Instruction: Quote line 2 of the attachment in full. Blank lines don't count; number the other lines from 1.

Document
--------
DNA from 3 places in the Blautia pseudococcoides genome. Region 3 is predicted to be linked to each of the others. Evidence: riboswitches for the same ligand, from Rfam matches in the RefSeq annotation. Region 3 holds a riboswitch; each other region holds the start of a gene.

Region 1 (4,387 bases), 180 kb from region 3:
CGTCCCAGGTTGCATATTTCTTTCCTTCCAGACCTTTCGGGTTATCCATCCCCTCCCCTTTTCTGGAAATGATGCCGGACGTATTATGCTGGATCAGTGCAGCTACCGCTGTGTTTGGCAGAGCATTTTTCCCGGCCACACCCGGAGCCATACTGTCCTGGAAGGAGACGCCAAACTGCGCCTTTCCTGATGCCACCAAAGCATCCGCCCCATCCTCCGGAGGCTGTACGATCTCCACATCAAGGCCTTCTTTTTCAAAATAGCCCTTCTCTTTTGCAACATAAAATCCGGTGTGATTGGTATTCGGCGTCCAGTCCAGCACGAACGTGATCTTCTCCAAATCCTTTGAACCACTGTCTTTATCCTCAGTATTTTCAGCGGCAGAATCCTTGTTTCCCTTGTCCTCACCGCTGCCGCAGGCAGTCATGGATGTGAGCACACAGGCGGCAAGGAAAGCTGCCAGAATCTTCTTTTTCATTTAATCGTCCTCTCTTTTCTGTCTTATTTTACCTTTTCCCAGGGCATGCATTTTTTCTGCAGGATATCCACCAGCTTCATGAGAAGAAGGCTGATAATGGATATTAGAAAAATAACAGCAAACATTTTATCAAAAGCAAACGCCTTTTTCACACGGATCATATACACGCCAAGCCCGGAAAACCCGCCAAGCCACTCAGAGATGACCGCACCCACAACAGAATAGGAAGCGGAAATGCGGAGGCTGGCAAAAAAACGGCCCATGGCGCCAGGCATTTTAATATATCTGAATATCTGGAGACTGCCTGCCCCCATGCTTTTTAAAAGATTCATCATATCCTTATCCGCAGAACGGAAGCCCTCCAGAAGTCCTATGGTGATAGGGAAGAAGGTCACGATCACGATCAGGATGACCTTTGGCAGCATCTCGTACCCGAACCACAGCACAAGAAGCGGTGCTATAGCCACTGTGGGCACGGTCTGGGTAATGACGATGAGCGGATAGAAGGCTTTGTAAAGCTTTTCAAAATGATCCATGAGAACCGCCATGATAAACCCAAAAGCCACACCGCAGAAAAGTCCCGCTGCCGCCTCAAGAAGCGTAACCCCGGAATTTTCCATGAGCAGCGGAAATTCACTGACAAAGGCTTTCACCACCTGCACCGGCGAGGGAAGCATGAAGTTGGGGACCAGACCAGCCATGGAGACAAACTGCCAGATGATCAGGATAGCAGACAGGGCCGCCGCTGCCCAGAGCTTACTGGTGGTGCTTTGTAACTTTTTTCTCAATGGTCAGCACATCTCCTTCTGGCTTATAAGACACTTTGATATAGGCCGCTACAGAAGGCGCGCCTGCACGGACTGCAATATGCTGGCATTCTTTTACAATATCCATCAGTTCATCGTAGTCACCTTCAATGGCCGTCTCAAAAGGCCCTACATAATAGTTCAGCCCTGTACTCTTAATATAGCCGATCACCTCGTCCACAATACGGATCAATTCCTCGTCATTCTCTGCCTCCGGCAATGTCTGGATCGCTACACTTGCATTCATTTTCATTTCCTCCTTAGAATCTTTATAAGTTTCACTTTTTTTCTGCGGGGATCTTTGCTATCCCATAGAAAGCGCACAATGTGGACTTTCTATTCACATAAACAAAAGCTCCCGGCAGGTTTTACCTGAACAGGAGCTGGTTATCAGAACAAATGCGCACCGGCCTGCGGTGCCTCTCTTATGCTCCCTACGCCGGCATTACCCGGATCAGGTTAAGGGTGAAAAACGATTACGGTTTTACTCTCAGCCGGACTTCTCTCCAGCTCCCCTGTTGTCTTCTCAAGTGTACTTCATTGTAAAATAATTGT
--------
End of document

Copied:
Region 1 (4,387 bases), 180 kb from region 3: